Recently I read about Amy Beechey of Avondale Street, Lincoln, and her story has stayed in my mind ever since.
The Beecheys were one of only three families in the country to lose five sons in the First World War. According to the BBC, when, in 1918, Amy Beechey was thanked for her tremendous sacrifice by Queen Mary, Mrs Beechey replied: “It was no sacrifice ma’am. I did not give them willingly.” Amy died in 1956 and is buried in Newport Cemetery.
Despite my dad having spent his career in the army and my having grown up in military communities, now I have a child myself I genuinely can’t imagine how I could possibly let him go off to fight, let alone deal with the prospect of losing him. The thought that Mrs Beechey lost five sons is a scale of loss somehow beyond my comprehension.
This is, broadly speaking, how I often feel about the First World War as a whole: it was a conflict involving losses so huge (16 million soldiers and civilians lost their lives) that every time I’m reminded of the scale, I am staggered all over again.
This year, 100 years on from the outbreak of war in 1914, is a unique opportunity to reflect on a conflict which touched every family and affected every community. Of more than 16,000 villages across the country in 1914, only 40 would reach 1918 without having lost a serviceman in battle.
This year and in the following three years, people will mark this historic anniversary and pay tribute to the thousands who laid down their lives in a multitude of different ways. There will be national and international events — most notably on 4th August 2014, the anniversary of the outbreak of war — but of course there will be numerous local commemorations and events here in Lincoln too.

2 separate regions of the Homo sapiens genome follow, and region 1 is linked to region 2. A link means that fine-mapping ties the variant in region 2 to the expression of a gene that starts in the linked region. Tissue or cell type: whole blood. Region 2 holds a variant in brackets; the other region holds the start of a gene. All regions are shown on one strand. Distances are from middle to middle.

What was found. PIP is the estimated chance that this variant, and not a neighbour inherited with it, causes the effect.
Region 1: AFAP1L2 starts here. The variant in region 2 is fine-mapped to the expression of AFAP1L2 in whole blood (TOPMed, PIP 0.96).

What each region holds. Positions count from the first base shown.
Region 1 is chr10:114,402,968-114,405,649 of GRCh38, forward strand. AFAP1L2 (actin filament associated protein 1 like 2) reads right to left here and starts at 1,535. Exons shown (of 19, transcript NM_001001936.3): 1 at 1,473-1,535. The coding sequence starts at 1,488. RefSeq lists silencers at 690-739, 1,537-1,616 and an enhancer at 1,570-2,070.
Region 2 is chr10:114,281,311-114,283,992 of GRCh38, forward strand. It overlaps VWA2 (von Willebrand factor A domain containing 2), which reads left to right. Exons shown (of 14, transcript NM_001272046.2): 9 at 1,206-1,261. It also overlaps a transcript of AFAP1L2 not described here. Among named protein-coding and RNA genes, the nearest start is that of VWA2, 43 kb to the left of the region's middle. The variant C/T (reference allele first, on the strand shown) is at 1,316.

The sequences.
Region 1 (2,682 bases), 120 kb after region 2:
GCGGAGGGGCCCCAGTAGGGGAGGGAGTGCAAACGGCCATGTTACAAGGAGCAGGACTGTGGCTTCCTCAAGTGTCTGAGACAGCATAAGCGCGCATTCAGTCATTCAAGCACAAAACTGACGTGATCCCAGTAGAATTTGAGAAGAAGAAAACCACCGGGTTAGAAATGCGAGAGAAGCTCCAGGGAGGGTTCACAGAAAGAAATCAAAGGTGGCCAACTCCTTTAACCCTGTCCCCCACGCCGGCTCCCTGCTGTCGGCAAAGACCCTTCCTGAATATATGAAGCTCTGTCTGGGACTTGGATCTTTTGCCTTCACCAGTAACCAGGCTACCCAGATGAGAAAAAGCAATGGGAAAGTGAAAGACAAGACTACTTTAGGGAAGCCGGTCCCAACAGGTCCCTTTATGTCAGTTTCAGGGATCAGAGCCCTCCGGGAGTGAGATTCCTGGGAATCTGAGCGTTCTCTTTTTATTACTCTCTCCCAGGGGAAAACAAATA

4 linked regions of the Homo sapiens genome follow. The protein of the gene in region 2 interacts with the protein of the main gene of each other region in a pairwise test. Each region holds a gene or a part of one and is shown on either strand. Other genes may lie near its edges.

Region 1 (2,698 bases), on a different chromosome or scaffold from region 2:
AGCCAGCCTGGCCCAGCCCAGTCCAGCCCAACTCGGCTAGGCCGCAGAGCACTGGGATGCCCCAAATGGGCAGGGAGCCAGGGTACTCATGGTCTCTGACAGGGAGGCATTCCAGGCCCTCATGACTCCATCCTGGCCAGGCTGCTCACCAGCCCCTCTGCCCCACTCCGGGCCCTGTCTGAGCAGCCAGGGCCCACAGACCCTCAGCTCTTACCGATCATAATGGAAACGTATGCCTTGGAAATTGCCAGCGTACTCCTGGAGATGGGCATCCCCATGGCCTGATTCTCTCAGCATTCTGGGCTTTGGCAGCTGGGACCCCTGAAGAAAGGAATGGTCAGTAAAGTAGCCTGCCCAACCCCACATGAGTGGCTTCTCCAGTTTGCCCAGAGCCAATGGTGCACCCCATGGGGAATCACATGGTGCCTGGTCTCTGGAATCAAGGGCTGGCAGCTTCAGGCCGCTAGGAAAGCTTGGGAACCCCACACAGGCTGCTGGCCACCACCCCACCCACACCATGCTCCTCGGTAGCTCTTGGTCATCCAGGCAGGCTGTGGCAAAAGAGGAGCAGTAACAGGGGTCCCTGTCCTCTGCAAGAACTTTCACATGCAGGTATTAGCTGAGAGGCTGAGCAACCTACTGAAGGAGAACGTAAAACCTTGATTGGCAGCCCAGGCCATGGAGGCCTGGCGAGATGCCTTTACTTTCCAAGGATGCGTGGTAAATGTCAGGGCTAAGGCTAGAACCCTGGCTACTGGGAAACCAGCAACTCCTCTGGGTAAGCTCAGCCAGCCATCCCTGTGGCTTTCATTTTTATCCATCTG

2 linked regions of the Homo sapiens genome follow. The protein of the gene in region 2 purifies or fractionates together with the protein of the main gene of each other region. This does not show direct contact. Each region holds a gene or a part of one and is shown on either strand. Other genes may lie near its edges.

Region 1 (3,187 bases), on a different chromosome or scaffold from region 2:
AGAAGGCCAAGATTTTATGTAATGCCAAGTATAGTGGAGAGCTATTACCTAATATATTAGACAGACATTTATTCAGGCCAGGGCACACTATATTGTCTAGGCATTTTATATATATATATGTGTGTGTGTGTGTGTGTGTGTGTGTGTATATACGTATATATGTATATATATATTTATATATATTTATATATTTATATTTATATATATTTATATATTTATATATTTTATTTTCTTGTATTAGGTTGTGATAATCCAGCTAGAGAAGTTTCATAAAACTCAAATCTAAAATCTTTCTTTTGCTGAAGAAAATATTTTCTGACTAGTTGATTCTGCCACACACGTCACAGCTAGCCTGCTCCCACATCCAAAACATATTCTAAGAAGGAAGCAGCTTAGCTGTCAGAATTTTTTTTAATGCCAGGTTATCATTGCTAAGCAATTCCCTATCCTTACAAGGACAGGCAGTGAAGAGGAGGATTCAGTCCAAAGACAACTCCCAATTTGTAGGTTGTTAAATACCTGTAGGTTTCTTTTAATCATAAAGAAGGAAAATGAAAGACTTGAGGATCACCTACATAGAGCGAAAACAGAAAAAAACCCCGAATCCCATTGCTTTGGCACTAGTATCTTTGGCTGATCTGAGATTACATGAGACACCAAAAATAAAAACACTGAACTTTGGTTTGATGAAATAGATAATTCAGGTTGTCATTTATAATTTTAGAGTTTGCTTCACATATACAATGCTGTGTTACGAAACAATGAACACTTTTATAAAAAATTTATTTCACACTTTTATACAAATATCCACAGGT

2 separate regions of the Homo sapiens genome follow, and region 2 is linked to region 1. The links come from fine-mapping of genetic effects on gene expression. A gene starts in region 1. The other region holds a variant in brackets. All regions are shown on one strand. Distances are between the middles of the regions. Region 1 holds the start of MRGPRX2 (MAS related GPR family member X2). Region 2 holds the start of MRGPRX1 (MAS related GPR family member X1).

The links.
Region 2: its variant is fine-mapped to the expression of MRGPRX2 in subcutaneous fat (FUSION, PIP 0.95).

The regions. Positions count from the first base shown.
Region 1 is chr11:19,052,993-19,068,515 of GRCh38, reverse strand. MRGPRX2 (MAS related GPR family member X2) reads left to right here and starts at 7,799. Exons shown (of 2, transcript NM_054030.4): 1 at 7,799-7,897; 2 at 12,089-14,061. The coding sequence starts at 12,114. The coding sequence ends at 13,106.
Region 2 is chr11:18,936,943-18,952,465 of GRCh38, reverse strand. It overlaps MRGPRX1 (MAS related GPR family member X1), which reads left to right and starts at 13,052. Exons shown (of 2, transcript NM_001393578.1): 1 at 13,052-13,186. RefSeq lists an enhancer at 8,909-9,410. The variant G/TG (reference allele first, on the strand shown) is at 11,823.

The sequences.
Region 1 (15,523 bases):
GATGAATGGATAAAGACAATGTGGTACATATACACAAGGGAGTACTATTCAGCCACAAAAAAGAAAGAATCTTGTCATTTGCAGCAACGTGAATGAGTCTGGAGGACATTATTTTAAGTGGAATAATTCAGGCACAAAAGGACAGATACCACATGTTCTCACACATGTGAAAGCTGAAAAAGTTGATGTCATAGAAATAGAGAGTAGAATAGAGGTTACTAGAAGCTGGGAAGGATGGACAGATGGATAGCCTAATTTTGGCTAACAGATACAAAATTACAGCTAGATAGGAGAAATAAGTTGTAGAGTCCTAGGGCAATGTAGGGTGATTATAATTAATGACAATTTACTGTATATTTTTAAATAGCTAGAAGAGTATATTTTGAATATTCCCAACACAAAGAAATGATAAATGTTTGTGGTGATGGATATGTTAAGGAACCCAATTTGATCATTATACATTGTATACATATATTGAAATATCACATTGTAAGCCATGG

I’m particularly looking forward to the five exhibitions chronicling the Great War from the point of view of Lincolnshire residents, and the accompanying series of lectures, at the Museum of Lincolnshire Life. Incidentally, this is also where Mrs Beechey’s sons’ letters to her from the front are exhibited.
Our city’s vital role in the war is well-documented, particularly with regard to the invention of the tank. In 1916, the world’s first fighting tank left the William Foster and Co factory, a landmark which historians believe shortened the Great War significantly. We were also a major centre for aircraft manufacturing, with over 3,000 aircraft taking off from the West Common for onward delivery to the Royal Flying Corps on the frontline.
Significantly, it was Lincoln women as well as men who worked in our tank and aircraft factories, and kept our war effort going with so many men away at the front. Women had previously not been deemed appropriate for such work, and this is a very good example of how the First World War changed British social attitudes forever.
Prior to the war, most working men and no women had the vote; this changed very soon afterwards. The war was also an important landmark in our history as a multicultural country. More than 1.2 million people from across the Commonwealth served in the British war effort, including soldiers from India, the West Indies, Australia, New Zealand, South Africa and Canada.
The next four years therefore offer us all a chance to reflect on the huge significance of the Great War to our nation’s and to global history. Most importantly of all however, it is an opportunity to commemorate, in a fitting and respectful way, the service and the sacrifice of the millions of men and women who laid down their lives in this long and costly conflict.